New Tools to Tackle Domestic Violence

It’s already the end of Domestic Violence Awareness Month.

By now, we’re aware of the sobering statistics.
  • The inter-generational impact of domestic violence, that children raised with violence often perpetuate violence against their own partners when they grow up.
  •  And we know about the economical impact to us all due to the medical expenses, lost work wages, and cost of prosecuting the cases to name a few.
But there are positive developments in the field you may not know about.
I listened to an interview on National Public Radio spotlighting two authors.
In the book Parenting by Men Who Batter, co- author Oliver Williams interviews scores of batterers and learns that their underlying justification for violence is the batterer’s belief that women, like young children, are not intellectual equals to them and therefore need to be disciplined so they don’t cross certain boundaries. This reinforces what experts have long known: domestic violence perpetrators do not need anger management. They need a batterer’s intervention program to make changes.
Prosecutor Michelle Kaminsky writes Reflections of a Domestic Violence Prosecutor after decades of prosecuting domestic violence cases. She has concluded that each case merits a separate outcome rather than a one-size-fits-all approach. She believes courts should measure lethality, whether or not there are weapons in the home, and the offender’s past criminal history before metering consequences since many victims call law enforcement wanting the violence, not the relationship, to end.
But perhaps it is the field of child welfare know that children whose parents are impacted by domestic violence are vulnerable to abuse by either parent. Old social work practices focused on strong-arming the victim into committing to leave the abuser.
Today, social workers are getting trained in a different approach that ensures child safety and promotes victim safety while offering relevant services to both the victim and the perpetrators. And what they’re seeing is that offenders who abuse their partners can be motivated to stop when they understand how their actions harm their children.
With all we now know, I hope we can move from a place of Why does she stay to How do we best respond- As neighbors, as coworkers, as friends, as sisters and brothers.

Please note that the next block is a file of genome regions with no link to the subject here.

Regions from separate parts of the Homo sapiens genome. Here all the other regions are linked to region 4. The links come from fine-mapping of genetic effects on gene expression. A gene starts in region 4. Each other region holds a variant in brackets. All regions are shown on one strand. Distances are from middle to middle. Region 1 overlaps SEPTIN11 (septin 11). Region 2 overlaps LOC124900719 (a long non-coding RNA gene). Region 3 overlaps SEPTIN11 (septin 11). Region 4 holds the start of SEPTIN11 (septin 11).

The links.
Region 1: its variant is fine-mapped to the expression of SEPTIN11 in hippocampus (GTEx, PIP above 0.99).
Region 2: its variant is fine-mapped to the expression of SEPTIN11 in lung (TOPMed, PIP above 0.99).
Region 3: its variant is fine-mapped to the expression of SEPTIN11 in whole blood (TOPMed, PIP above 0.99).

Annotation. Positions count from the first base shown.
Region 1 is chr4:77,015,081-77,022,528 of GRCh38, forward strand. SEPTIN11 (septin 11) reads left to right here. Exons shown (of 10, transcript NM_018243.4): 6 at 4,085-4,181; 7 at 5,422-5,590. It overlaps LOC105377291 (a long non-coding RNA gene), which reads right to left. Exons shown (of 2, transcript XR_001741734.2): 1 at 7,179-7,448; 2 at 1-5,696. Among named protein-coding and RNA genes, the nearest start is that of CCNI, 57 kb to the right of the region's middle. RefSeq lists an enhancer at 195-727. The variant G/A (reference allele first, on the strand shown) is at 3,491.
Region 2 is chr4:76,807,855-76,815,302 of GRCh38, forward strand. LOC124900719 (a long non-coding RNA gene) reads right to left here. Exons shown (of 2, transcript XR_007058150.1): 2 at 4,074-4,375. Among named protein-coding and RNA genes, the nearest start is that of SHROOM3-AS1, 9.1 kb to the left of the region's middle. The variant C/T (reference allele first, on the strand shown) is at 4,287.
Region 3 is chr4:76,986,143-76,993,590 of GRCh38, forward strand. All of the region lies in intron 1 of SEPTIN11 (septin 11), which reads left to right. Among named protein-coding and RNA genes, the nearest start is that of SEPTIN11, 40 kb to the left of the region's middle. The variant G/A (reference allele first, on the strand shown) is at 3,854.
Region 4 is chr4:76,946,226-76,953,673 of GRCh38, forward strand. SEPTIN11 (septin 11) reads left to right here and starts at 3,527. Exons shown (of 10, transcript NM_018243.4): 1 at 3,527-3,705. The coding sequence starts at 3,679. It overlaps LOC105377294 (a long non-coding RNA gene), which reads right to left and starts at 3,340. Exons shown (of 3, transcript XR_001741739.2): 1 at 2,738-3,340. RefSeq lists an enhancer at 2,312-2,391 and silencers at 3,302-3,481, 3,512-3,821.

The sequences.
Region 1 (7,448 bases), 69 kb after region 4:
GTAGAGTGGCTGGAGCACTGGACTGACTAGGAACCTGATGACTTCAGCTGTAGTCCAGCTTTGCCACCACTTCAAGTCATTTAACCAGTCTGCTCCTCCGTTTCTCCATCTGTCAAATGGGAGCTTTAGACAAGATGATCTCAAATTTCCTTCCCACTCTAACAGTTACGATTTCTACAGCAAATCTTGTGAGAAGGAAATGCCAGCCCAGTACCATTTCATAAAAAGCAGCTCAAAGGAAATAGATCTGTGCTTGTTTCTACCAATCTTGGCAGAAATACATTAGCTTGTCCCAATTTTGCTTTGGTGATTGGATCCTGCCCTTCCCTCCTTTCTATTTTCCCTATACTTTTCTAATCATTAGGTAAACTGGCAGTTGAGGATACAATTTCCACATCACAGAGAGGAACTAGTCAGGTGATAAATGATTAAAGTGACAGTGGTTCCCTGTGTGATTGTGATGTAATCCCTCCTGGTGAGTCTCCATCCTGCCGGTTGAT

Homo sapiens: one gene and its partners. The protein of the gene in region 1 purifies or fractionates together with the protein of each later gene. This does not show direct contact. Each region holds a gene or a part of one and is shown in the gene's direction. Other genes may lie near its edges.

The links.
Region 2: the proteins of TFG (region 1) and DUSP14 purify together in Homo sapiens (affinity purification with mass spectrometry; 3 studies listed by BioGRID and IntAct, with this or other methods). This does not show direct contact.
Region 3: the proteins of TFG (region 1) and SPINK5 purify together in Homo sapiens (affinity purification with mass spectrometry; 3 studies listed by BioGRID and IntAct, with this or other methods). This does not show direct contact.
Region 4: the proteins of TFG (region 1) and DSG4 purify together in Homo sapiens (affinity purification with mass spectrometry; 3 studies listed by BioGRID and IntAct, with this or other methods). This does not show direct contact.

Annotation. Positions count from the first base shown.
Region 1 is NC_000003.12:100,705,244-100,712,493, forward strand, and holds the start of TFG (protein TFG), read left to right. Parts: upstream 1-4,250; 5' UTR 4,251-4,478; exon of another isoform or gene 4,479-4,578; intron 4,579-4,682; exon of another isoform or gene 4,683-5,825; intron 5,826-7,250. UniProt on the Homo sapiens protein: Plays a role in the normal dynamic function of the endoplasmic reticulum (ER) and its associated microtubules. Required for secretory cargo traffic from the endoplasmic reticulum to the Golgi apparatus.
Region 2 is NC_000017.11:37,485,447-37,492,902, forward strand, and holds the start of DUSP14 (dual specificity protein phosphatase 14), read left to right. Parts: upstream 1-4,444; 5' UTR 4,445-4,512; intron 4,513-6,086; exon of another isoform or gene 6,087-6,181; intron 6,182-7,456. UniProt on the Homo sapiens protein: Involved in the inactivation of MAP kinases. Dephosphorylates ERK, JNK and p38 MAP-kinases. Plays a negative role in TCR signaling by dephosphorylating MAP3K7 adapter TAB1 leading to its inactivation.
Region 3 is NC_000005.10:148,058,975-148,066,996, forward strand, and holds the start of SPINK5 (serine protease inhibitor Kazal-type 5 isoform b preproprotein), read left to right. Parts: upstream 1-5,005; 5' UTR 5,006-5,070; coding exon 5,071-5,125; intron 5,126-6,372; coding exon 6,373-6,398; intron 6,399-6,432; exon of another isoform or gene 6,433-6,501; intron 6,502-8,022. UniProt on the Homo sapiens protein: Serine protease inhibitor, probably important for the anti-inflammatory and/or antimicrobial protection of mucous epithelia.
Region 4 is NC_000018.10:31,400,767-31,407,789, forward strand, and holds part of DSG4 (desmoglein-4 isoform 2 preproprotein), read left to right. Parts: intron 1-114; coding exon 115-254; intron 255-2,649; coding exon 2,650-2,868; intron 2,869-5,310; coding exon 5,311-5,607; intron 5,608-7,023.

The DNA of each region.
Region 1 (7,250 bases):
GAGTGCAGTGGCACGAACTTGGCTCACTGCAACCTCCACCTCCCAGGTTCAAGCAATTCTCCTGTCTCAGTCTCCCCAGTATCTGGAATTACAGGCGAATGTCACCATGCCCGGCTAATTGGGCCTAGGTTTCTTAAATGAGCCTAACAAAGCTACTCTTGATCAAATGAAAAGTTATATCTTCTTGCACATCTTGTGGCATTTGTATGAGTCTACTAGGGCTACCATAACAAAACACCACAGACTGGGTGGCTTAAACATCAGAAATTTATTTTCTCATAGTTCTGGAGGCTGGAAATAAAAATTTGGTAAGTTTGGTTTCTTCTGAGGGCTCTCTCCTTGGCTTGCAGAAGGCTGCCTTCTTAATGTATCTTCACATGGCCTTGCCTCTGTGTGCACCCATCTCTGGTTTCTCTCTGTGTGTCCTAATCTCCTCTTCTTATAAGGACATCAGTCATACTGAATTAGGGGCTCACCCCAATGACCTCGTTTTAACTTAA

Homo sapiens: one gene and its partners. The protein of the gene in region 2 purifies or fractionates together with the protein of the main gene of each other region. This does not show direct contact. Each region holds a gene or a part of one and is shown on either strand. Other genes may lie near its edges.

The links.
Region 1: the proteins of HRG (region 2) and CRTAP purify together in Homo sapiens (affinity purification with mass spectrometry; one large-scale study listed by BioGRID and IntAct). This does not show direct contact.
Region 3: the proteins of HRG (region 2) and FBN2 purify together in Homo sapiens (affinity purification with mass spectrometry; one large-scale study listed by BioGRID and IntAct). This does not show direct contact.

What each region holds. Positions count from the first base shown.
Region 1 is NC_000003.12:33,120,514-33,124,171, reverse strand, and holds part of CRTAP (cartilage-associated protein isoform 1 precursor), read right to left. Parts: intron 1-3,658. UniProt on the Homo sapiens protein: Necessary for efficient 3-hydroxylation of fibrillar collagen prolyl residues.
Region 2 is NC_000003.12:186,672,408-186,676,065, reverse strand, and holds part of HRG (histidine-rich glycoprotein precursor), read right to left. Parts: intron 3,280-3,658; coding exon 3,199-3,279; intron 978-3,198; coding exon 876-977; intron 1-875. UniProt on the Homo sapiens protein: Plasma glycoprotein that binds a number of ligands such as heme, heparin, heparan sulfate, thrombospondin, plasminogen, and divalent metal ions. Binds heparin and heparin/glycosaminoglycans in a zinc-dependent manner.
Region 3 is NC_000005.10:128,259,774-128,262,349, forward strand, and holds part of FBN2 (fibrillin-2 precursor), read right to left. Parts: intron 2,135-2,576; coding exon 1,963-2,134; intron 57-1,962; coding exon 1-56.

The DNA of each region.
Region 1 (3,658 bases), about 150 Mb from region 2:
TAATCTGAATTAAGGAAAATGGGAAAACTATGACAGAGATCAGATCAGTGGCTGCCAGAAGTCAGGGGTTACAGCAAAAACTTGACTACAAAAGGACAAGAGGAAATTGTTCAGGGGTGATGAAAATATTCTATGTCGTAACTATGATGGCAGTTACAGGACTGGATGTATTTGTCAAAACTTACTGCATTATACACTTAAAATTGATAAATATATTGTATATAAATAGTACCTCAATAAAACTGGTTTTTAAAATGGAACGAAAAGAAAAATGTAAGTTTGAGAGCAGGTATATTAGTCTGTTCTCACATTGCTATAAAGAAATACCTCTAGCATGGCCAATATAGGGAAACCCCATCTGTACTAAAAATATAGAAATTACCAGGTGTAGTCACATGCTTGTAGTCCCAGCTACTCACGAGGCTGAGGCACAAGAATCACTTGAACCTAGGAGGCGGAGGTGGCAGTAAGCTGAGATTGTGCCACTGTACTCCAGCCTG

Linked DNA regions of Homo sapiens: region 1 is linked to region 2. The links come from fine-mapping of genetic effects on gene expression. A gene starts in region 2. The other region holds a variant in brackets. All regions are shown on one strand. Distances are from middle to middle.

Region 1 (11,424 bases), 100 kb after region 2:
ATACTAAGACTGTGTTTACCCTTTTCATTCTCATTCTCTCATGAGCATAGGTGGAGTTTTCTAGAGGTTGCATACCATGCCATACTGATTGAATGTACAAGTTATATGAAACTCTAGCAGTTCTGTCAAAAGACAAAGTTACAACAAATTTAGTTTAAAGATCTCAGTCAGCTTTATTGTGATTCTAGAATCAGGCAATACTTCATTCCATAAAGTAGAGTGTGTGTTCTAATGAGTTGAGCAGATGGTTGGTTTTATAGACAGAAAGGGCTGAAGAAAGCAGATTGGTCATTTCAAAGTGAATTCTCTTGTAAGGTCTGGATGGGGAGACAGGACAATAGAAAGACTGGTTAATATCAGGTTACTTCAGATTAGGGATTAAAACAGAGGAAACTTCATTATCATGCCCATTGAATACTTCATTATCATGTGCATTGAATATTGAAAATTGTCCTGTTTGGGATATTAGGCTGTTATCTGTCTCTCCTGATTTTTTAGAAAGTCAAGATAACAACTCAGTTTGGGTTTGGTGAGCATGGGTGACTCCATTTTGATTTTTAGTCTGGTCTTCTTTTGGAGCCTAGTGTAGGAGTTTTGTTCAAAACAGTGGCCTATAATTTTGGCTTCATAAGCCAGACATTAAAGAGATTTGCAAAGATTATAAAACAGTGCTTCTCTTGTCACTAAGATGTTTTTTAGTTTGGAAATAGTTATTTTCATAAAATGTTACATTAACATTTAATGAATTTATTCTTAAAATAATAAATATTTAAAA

The bad news? Domestic violence is a learned behavior.
The good news? Learned behaviors can be modified. Unlearned. Re-trained.
And if one in three or one in four women experiences domestic violence in her lifetime in the U.S., that still leaves a majority of women who do not.
In the near future (February)  I plan to look at all things relationships as I finish Facing the Odds, One Man at a Time. As always,  I hope you’ll join me.

Are You Helping or Hurting? Test Your Knowledge on How You Impact Domestic Violence

It’s October again! Time for National Domestic Violence Awareness Month.

Did you know that

·         One in every four women will experience domestic violence in her lifetime?

·         85% of domestic violence victims are women?

·         Witnessing violence between one’s parents or caretakers is the strongest risk factor of transmitting violent behavior from one generation to the next? http://www.ncadv.org/files/DomesticViolenceFactSheet(National).pdf)

Back when I was a domestic violence victim’s advocate, domestic violence was the leading cause of injury to women ages 15-44 according to the US Surgeon General. That’s no longer true. Still, domestic violence continues to be a nationwide and worldwide human rights concern that has great impact on generations to come.
Think you have no impact on domestic violence if you’re not directly involved as a victim or perpetrator? Think again.
Your knowledge about domestic violence dynamics and community resources can make a big difference to others around you.